It was a stifling, sultry day in Houma, Louisiana, when Dave (aka "Seprock") tasted his first snoball—a New Orleans–style frozen treat of soft shaved ice drenched in sweet syrup. Dazzled by its delicate texture and rich flavor, Dave became determined to bring the treat back to his hometown. With his wife's blessing, he eventually opened his own snoball shop in a cheerful plaza in Hunter's Creek. Today, Seprock’s Snow is a kaleidoscope of color. Bright walls surround vibrantly decorated tables, and servers adorn icy snoballs with a rainbow of fruity syrups. Dave and his staff also stuff their treats full of creamy ice cream to add an extra dimension of goodness and help patrons sneak dairy past airport security. For colder days, they supplement their frozen treats and wash customers' tongues clean of their red, blue, and green color with steaming coffee, hot cocoa, and apple cider.
On a warm August day in 1938, a father and son unveiled the first sample of what was to become Dairy Queen, selling 1,600 samples on the first day, a feat as unheard of as a dragon that breathes ice. Its ensuing prolific expansion was fueled by its frozen treats, which propelled the dessert shop from 100 stores in 1947 to 1,446 in 1950. Today, their dessert recipes remain largely unchanged, and Dairy Queen has added hearty grilled hamburgers, hot dogs, and fried chicken to its menu. Dairy Queen's enormous dessert menu boasts treats ranging from soft-serve cones and blizzards filled with cookies to takeaway ice-cream sandwiches and cakes.
At Chocolate Kingdom, cacao seeds metamorphose into trees and then transform into chocolate confections before visitors' very eyes. The kingdom, which does triple duty as a museum, factory, and candy shop, guides guests from the cacao-tree greenhouse to the chocolate river to the assembly line during tours, which are led by a Chocolate Kingdom tour guide. Inside the factory, old-fashioned machinery churns out treats, including personalized chocolate bars. At the end of the line rests the candy shop, where mountains of truffles, trays of sugar-crusted cocoa beans, and beds of rainbow-sprinkled candy line marble counters.
The chefs at Sol de Borinquen Bakery Restaurant & Deli simmer, bake, and grill authentic Puerto Rican dishes that transport tastebuds to more tropical locales. Towers of mofongo accompany steaks and shrimp, while flans, pastries, and cakes satisfy sweet cravings. Additionally, Puerto Rican?style sub sandwiches come stuffed with savory slices of meat and cheese.
In the outdoor mall, tables and stages stand in a ring under the open sky or beneath white tents. People drift around the circle, clutching cocktails in plastic cups and eye-catching Vietnamese sandwiches on their paper plates as they spy more must-grab food-and-drink samples from the area's best hotels. Though it started 26 years ago, Bacchus Bash hasn't drifted from its original aim to let the populace revel in the offerings of local hospitality establishments while funding high-school and university students studying in the industry. Since its inception, the festival has grown from 20 vendor booths with one entertainment stage to encompass 100 booths helmed by upscale local restaurants and bars alongside six entertainment stages.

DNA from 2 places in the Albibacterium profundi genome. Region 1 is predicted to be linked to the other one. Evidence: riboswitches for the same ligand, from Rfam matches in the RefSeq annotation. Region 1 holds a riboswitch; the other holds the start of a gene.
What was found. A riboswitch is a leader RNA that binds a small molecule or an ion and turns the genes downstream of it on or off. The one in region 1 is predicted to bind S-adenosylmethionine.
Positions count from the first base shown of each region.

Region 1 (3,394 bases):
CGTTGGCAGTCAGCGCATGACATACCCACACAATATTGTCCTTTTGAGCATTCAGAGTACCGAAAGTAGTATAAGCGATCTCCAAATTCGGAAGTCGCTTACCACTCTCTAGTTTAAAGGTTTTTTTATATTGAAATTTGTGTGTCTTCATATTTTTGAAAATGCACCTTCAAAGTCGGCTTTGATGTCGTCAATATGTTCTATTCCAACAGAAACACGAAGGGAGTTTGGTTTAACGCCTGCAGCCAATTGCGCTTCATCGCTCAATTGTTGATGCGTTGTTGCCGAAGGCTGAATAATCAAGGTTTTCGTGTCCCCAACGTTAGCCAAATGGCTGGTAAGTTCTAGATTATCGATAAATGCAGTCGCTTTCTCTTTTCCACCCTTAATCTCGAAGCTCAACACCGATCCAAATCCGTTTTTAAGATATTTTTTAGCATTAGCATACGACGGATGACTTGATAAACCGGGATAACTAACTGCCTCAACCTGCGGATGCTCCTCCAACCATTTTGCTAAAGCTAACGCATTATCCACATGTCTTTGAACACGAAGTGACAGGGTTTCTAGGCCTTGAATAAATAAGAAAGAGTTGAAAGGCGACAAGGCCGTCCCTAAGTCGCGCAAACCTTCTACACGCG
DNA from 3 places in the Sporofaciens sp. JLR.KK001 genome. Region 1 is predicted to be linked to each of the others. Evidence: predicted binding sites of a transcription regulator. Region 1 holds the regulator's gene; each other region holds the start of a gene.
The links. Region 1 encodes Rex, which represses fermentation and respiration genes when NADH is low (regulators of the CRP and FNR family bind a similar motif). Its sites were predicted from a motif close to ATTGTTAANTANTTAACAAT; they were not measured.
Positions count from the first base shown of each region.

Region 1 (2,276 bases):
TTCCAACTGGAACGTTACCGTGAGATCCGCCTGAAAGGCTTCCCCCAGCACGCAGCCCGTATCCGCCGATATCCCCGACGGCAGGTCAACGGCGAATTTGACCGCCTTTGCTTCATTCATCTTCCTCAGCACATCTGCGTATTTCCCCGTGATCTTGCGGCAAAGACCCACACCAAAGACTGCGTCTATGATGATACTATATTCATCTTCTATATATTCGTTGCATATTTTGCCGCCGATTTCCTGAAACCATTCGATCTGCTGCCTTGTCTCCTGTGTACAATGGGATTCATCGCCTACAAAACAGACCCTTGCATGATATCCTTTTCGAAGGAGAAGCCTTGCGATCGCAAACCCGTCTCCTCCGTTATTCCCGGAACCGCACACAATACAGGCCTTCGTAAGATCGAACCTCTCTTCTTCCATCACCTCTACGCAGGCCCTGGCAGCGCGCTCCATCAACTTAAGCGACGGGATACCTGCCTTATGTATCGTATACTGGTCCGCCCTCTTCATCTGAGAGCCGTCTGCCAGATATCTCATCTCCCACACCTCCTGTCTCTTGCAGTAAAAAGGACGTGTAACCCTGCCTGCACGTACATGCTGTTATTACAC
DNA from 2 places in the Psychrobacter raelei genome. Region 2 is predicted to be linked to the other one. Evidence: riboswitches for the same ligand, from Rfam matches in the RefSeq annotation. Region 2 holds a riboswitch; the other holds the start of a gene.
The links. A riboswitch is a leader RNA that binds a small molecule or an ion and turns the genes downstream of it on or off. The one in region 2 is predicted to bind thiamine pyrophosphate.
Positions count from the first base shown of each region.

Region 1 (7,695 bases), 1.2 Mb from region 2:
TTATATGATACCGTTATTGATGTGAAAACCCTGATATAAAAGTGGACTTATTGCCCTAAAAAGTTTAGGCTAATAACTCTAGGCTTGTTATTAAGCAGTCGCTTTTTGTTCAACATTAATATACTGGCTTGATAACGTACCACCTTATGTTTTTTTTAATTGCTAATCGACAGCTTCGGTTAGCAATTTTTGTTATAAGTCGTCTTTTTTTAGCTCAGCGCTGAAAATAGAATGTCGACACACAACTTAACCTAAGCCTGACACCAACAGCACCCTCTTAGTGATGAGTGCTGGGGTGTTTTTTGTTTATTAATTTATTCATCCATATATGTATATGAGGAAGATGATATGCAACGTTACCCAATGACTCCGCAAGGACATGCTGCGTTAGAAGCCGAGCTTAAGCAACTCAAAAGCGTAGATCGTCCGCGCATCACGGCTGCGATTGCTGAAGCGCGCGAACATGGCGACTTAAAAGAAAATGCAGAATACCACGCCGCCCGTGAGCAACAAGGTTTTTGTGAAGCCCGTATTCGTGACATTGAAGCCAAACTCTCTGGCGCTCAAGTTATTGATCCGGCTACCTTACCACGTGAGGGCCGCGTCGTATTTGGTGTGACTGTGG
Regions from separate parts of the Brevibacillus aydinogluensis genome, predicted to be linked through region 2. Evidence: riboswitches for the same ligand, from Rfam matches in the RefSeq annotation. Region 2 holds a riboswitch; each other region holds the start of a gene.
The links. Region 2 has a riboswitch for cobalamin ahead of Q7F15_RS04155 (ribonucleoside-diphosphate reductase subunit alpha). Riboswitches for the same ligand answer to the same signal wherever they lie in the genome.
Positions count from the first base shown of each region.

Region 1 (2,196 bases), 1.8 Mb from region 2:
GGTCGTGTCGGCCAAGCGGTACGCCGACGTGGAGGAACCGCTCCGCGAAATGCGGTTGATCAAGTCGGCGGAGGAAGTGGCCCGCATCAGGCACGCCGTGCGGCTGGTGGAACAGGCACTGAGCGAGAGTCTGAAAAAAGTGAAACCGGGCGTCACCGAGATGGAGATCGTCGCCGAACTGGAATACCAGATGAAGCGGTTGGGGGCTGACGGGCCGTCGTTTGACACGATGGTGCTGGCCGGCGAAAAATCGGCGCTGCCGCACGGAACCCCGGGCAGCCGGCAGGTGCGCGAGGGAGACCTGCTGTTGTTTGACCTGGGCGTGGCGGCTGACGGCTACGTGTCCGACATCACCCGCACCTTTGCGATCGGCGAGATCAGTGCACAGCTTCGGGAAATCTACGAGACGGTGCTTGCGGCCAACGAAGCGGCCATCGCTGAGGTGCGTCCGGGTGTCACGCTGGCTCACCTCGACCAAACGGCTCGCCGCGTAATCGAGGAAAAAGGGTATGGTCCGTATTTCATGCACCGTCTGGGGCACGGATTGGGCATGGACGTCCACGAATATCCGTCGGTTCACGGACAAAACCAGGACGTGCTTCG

Among the must-experience flavors of the fest is the tongue-wilting bananas foster by Chef Jean Louis of the Royal Plaza Hotel, which has won Best Dessert at the fest for the past 10 years. Other restaurants' teams showcase flavors such as American and Vietnamese barbecue, which are up for fest awards such as Best Original Drink and Most Interactive Booth. Live music from talents that include local barefoot folk singer Alan Byrd and country-western rock quintet Think Big streams from the entertainment stages, as well as the dueling ivories of two pianists from Howl at the Moon. The organizing party, Central Florida Hotel & Lodging Foundation, further immerses guests in its services with a travel, tourism, and dining silent auction, offering up more than 200 prizes to further raise funds for its students.
Touting more than 80 flavors of low-calorie, flavor-packed frozen yogurt, Tutti Frutti earned a feature on CNBC and has continued to expand since opening its first shop in 2007. Inside each store, self-service yogurt machines unleash velvety-soft yogurt into accommodating cups or empty purses. Their constantly rotating flavors include royal red velvet, pomegranate, or choco-peanut-butter. Most flavors fall within the range of 20–25 calories per ounce, with dairy-free options and no-sugar-added concoctions also available. A toppings bar allows eaters to further customize yogurt creations with a spoonful of fresh fruits or a sprinkling of nuts. Their flavors contain ample amounts of probiotics, known for potential health benefits that may include strengthening immune systems and lowering cholesterol and blood pressure. Organic probiotic yogurt for dogs is available in four flavors. In addition, Tutti Frutti offers a selection of soy-based yogurts as a non-dairy choice for vegans and partners with Nutrition & Education International to donate 10% of soy-product proceeds to help fight hunger in Afghanistan.